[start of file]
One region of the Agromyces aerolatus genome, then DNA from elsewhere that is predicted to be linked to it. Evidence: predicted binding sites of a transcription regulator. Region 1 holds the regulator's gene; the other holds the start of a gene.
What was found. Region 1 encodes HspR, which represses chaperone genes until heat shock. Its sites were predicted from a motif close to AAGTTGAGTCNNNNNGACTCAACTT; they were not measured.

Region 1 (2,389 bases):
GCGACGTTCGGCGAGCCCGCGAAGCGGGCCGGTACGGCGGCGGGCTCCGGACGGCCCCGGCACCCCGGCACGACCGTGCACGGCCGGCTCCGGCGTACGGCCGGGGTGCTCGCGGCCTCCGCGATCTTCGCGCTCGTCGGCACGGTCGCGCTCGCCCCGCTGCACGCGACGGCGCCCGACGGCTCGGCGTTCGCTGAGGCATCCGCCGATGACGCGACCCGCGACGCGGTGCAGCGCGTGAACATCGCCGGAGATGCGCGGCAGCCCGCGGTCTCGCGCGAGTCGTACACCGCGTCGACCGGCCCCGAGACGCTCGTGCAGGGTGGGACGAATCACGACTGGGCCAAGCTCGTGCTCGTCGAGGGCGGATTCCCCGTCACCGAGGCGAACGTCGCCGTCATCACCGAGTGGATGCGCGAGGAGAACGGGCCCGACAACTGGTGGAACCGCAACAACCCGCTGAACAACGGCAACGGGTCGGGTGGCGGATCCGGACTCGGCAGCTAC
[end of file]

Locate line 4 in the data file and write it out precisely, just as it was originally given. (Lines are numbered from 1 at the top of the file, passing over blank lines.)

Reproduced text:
GCGACGTTCGGCGAGCCCGCGAAGCGGGCCGGTACGGCGGCGGGCTCCGGACGGCCCCGGCACCCCGGCACGACCGTGCACGGCCGGCTCCGGCGTACGGCCGGGGTGCTCGCGGCCTCCGCGATCTTCGCGCTCGTCGGCACGGTCGCGCTCGCCCCGCTGCACGCGACGGCGCCCGACGGCTCGGCGTTCGCTGAGGCATCCGCCGATGACGCGACCCGCGACGCGGTGCAGCGCGTGAACATCGCCGGAGATGCGCGGCAGCCCGCGGTCTCGCGCGAGTCGTACACCGCGTCGACCGGCCCCGAGACGCTCGTGCAGGGTGGGACGAATCACGACTGGGCCAAGCTCGTGCTCGTCGAGGGCGGATTCCCCGTCACCGAGGCGAACGTCGCCGTCATCACCGAGTGGATGCGCGAGGAGAACGGGCCCGACAACTGGTGGAACCGCAACAACCCGCTGAACAACGGCAACGGGTCGGGTGGCGGATCCGGACTCGGCAGCTAC